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IFA firm to tackle adviser talent gap with academy programme

Industry has a ‘collective challenge’ to meet ‘booming’ client demand

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There has been a growing need for financial advice in the UK since the introduction of pension freedoms in 2015, but the rapid decline in the number of advisers is creating a damaging gap.

In August 2019, service provider Octopus Investments surveyed 205 IFAs and found 58% will exit the sector within the next decade.

This is equivalent to more than 15,000 financial advisers leaving the profession, out of the roughly 26,677 who currently work in the intermediary space.

One firm is calling on the advice industry to tackle the “collective challenge” that it faces.

International Adviser spoke to David Inglesfield, chief executive of the newly formed IFA group Independent Wealth Planners (IWP), to discuss the problems the industry faces.

Growing demand

Inglesfield said that the “sector is booming” as ageing population, later retirement, pensions freedoms and multiple workplace pots mean financial advice has become a necessity for UK citizens.

He said: “I think we just took the first stage of evolution of the financial planning industry.

“It’s obvious that the biggest and the best is yet to come because the demand is growing. The irony is that there’s a real shortage [of advisers] and people don’t know where to find them.”

Unknown industry

The talent gap is continuing to grow and one of the main reasons is the lack of knowledge from people outside of the industry about becoming an IFA.

Inglesfield added: “We all have this collective challenge that the industry faces.

“Other than people’s sons and daughters, there are no youngsters going into the sector.

“Why is that? Because it has zero profile.

“The industry has a massive job to raise the profile. But if you look on the flip side, what we’ve got here is a fantastic opportunity that nobody’s heard of before.”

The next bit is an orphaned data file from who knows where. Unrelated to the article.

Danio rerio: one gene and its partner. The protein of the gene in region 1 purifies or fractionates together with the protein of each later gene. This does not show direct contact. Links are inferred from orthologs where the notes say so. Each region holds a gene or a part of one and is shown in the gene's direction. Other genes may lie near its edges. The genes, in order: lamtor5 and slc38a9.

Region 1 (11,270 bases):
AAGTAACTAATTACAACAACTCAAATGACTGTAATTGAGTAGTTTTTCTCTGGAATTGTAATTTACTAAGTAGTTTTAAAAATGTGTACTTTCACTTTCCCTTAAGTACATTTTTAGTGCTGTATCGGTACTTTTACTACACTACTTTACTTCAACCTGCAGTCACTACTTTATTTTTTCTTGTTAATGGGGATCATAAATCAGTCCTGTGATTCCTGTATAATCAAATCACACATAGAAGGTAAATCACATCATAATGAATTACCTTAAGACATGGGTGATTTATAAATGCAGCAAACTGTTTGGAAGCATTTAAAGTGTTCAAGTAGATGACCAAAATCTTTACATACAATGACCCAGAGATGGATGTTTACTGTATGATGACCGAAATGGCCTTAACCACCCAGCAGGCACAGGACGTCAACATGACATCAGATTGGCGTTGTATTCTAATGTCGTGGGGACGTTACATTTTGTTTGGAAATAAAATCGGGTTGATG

He also said that one of the ironies is that being an IFA is an “absolutely brilliant career”, due to its “great job security, interesting mix of heavy-duty technical knowledge and great people skills”, as well as the pay and “flexibility”.

Solution

Despite only launching in November, IWP believes it can provide a good solution.

“This year we are planning to start doing certain academy-based recruitment and development,” Inglesfield said.

“We can train people up, get them to do the Chartered Institute Insurance (CII) exams over a couple of years and they can become productive.”

He did not state when this would be created.

But, Inglesfield said that it will likely be a programme, which the firm can put “some money behind recruiting people, getting them through the exams, getting them into the businesses, and then getting them the career path that makes them advisers”.

“It is more about swallowing the upfront cost of that, than it is about building a full-time project with teachers,” he said.

Easy access

Inglesfield added: “There’s a lot that we can do as an organisation to make it easier for people to come into the profession and become effective.

“The current generation have been self-made, nobody helped them to do it, it was done with brute force and determination, which is admirable, but it’s off putting.

“If you want to get people in, you have to build a path, so I think that’s what the academy is about.

“I think the academy is about creating that pathway and going out and finding some people and underwriting their entry into the sector.”

Second careeists

The assumption for getting people to join the sector is usually attract graduates or school leavers, but this is not always the case.

IA has written several stories on second careeists, such as ex-sports stars becoming advisers, as well as people returning to work after a period of leave.

“It’s partly about young people, but I also think there’s a big opportunity for mid-career people,” Inglesfield added.

“I’ve had some success with bringing in career changers, people coming back from parental leave and ex-forces.

“There are quite a lot of people particularly in the modern world for whom a mid-career or midlife career change is appropriate. This is a brilliant opportunity.”

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